The Giants two runs were scored on solo blasts by Cody Ross and Andres Torres, but that was all they could muster off Lewis and company. For the second consecutive start Sanchez struggled on the big stage as he failed to go at least five innings again and gave up four runs through 4.2 innings.

The Rangers and Giants meet for Game 4 tonight in Arlington with Madison Bumgarner starting for the Giants against Rangers righty Tommy Hunter.

World Series Game 2: Giants 9, Rangers 0
Panic time in Texas? Matt Cain dominated the Rangers on route to a 9-0 victory in Game 2 to give the Giants a 2-0 lead in the World Series.

Cain continued his magnificent performance in the postseason with 7.2 shutout innings on four hits, two walks and four strikeouts. Everything that was expected of Lincecum this postseason has pretty much come in the form of Cain. The Giants starter has not allowed an earned run in three starts this postseason.

The Giants lineup, which may be the weakest lineup star-wise to start a WS in years, scrapped their way to another big game with nine runs. Edgar Renteria, who hit three home runs in the regular season, opened the scoring in the fifth inning with a solo home run to left field. With the score 2-0 and the Giants already chasing Texas starter CJ Wilson from the game, their offense broke out for seven runs in the bottom of the eighth inning. Renteria finished with three RBI and Aaron Rowand drove in two on a triple in San Francisco’s big inning.

Wilson matched Cain step for step until Renteria’s home run as he finished 6.0 innings of work and two runs allowed for the loss. The Rangers came on and gave up the seven runs to turn the game into a blowout.

The Rangers head back to Texas for Game 3 in what is pretty much a must-win game for them at this point. Colby Lewis, who was brilliant in Game 6 of the ALCS against the Yankees, will go for Texas against Jonathan Sanchez who only lasted two innings in his last start of the NLCS.

World Series Game 1: Giants 11, Rangers 7
If you would have told me prior to Game 1 that the Rangers would score seven runs and lose with Cliff Lee on the mound, I would have committed you. In your insanity, if you would have also told me that a game where Lee faced Tim Lincecum would end up with 18 total runs, I may have given up on you altogether. Yet, that’s exactly the way the script went for Game 1 of the World Series Wednesday night. So much for that once-in-a-lifetime pitching duel. That’s why they play the game I guess.

The Giants ripped Lee all around the ballpark on route to an 11-7 victory at AT&T Park to take a 1-0 lead in the series. Lee lasted just 4.1 innings with seven runs allowed (six earned) on eight hits, one walk, one HBP and seven strikeouts. Hey, he did have a double off Lincecum though in the second inning. It was his first ever loss in what was a remarkable postseason career up until last night. It wasn’t all his fault as the defense behind him fell apart as well as Texas recorded four errors in the game. Lee ran into major trouble in the fifth after Torres doubled with out. Freddy Sanchez ripped an RBI double, Posey struck and Burrell walked. Cody Ross and Aubrey Huff followed with back-to-back RBI singles to chase Lee from the outing. Juan Uribe welcome Rangers reliever Darren O’Day with a three-run blast deep into the San Francisco night for the big hit the Giants were looking for. It was Uribe’s second crucial home run in as many games as he hit the eventual game-winning homer in Game 6 of the NLCS in Philadelphia.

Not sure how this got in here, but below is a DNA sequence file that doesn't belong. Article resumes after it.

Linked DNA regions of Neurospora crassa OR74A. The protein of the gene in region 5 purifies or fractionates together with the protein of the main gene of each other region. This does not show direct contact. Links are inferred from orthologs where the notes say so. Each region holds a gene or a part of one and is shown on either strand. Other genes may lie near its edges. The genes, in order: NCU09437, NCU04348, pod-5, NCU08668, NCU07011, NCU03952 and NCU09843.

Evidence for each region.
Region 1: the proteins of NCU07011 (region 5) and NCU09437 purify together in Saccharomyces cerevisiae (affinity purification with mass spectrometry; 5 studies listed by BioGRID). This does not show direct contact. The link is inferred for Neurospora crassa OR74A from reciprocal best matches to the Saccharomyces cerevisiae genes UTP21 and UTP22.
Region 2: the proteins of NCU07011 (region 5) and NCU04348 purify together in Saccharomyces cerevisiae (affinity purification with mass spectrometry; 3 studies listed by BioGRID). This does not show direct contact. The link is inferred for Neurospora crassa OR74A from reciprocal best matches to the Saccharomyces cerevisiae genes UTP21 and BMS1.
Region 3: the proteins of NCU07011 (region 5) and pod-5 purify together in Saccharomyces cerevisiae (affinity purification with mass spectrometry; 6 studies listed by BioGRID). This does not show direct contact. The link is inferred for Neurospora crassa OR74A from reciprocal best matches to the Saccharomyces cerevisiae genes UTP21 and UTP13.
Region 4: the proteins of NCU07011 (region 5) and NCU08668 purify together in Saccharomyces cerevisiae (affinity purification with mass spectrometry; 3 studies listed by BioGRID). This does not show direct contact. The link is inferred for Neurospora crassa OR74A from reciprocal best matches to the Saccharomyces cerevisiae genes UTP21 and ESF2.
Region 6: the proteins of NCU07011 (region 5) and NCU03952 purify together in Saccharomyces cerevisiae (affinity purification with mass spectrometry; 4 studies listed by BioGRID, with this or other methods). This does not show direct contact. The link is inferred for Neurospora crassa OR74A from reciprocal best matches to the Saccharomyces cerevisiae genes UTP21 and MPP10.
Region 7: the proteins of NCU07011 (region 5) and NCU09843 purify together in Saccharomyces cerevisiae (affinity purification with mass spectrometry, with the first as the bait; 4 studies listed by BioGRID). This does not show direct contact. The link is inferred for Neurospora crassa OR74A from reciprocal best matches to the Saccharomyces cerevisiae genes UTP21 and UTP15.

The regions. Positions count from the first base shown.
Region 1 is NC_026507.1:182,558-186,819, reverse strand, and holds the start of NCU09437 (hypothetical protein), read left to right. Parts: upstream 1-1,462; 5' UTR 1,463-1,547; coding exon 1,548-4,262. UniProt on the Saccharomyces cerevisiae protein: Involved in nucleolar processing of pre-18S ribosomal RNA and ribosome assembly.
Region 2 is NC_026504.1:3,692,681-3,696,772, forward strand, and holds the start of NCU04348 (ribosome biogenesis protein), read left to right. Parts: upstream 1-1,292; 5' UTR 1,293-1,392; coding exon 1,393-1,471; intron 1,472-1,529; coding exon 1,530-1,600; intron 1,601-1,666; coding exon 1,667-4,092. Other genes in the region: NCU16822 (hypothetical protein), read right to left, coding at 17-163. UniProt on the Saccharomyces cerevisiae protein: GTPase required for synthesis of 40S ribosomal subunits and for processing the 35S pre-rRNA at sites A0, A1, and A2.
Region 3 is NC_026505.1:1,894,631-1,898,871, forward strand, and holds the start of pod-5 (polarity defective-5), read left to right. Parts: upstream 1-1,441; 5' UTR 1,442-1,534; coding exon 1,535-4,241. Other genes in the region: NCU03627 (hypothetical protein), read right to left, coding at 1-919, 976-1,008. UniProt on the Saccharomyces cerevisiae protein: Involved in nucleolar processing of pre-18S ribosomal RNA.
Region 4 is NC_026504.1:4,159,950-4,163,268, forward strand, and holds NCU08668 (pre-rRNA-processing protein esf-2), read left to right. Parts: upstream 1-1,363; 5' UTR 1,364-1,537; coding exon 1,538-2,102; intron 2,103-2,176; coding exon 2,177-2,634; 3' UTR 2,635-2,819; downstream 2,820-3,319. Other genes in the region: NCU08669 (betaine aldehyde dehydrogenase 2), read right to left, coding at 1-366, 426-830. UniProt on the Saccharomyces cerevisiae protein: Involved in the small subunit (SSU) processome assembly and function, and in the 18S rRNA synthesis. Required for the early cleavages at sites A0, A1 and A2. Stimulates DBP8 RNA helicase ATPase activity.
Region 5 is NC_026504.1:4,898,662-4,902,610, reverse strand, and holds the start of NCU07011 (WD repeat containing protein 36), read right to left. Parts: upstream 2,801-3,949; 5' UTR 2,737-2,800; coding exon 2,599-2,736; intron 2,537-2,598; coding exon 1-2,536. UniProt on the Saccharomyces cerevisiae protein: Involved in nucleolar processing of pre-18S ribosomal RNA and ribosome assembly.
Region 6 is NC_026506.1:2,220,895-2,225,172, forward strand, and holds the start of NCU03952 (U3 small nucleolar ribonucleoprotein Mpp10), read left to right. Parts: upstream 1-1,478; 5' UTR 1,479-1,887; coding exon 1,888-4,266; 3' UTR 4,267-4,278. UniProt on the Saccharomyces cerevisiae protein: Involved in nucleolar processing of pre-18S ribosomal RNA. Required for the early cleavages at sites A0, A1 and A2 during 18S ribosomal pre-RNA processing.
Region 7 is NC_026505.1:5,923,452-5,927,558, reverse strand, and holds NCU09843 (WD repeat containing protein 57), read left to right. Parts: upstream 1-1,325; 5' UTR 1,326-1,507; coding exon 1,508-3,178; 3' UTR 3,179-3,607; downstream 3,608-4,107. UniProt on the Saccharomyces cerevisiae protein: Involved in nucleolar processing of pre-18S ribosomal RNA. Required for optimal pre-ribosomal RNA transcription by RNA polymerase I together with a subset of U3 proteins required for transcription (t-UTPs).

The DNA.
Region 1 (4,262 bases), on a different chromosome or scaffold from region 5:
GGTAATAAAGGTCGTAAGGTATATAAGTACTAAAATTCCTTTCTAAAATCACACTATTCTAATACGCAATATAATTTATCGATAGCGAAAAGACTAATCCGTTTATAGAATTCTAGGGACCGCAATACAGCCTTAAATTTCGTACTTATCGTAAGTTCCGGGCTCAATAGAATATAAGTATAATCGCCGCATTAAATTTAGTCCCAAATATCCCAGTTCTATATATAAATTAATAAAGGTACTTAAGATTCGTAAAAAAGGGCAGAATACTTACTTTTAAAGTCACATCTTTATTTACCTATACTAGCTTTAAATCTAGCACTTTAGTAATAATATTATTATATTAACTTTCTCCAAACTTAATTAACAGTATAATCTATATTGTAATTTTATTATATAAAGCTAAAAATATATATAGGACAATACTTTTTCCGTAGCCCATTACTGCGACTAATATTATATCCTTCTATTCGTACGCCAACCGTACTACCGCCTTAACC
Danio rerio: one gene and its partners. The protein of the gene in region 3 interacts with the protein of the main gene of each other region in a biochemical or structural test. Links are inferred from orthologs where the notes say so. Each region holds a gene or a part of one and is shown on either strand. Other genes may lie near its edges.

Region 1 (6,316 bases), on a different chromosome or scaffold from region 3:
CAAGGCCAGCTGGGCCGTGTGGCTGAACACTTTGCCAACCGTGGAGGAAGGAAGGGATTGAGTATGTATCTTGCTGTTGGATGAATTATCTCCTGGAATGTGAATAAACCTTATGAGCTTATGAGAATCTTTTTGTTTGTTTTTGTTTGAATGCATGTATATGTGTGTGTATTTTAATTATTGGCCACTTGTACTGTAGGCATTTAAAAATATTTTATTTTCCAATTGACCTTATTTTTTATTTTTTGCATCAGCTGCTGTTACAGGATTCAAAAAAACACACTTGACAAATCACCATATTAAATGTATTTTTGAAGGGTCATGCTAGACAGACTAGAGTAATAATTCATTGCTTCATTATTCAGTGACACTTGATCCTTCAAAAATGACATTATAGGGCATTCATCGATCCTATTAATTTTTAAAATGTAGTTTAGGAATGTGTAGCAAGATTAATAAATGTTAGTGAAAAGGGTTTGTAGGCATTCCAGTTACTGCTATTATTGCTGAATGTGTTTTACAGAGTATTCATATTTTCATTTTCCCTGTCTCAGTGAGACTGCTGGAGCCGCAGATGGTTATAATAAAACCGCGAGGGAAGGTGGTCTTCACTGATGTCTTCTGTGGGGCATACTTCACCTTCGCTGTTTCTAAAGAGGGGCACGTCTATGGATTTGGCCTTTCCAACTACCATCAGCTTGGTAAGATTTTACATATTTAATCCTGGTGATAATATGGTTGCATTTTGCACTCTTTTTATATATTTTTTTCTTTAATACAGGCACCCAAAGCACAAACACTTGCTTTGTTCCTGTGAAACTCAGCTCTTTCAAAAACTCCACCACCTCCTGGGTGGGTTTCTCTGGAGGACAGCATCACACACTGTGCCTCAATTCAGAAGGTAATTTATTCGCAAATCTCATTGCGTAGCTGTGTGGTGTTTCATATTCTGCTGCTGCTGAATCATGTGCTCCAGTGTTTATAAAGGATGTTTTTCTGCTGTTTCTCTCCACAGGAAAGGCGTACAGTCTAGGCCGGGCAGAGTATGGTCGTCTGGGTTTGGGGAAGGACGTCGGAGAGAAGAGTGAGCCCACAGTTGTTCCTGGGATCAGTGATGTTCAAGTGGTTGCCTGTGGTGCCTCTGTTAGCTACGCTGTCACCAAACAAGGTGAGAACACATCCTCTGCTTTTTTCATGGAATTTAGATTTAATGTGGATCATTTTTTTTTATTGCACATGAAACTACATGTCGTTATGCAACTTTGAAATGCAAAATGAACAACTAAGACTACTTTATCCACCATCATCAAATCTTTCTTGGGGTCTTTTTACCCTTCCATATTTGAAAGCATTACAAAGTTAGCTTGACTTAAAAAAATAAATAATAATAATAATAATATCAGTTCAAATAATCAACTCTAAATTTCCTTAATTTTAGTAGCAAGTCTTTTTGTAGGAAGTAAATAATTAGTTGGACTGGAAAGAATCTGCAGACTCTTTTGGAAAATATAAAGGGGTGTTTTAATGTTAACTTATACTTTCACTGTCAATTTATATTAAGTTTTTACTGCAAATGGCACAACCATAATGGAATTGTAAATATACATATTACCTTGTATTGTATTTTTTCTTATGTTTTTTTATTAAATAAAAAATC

Sanchez didn’t have a bad game himself. He only doubled in his first three WS at-bats and finished with four hits and three RBI. Not bad for a former Bucco! (sorry, I had to add the Pirates plug in there). Three extra-base hits with no home runs in a WS game? It’s only happened a handful of times before.

The Giants actually trailed the game 2-0 early and got out of a jam after a horrendous brain fart by Lincecum. The Giants starter had Michael Young in a run down with one out in the first inning and decided to run him back to third base instead of flipping to third for the out. Lincecum had to of thought the other runner had moved up to third, so the lead runner would be out, but that was not the case. Inexplicable decision by Lincecum, but he got out of it against the next batter, enticing Ian Kinsler to ground into an inning-ending double play.

Even with an 8-2 lead, Lincecum wasn’t great either as he only made it 5.2 innings allowing four runs on eight hits, two walks with three strikeouts. The difference here was a big W in the win column.

For Texas, Vlad Guerrero and Nelson Cruz each had a hit and two RBI while Bengie Molina and Mitch Moreland each recorded two hits.

The Rangers will try to bounce back tonight with CJ Wilson taking the hill against Giants starter Matt Cain in Game 2. All Cain has done so far this postseason is allowed zero earned runs in 13.2 innings.

As for a random non-game thought from last night, I’m all for being patriotic, but can we lose “God Bless America” for the 7th inning stretch and go back to the old-fashioned “Take Me Out to the Ballgame?” The National Anthem is sung before every game, I don’t think we need another national TV performance of an American song. Let the Giants fans, who were having a good time at that point, sing and go crazy for “Take Me Out to the Ballgame.”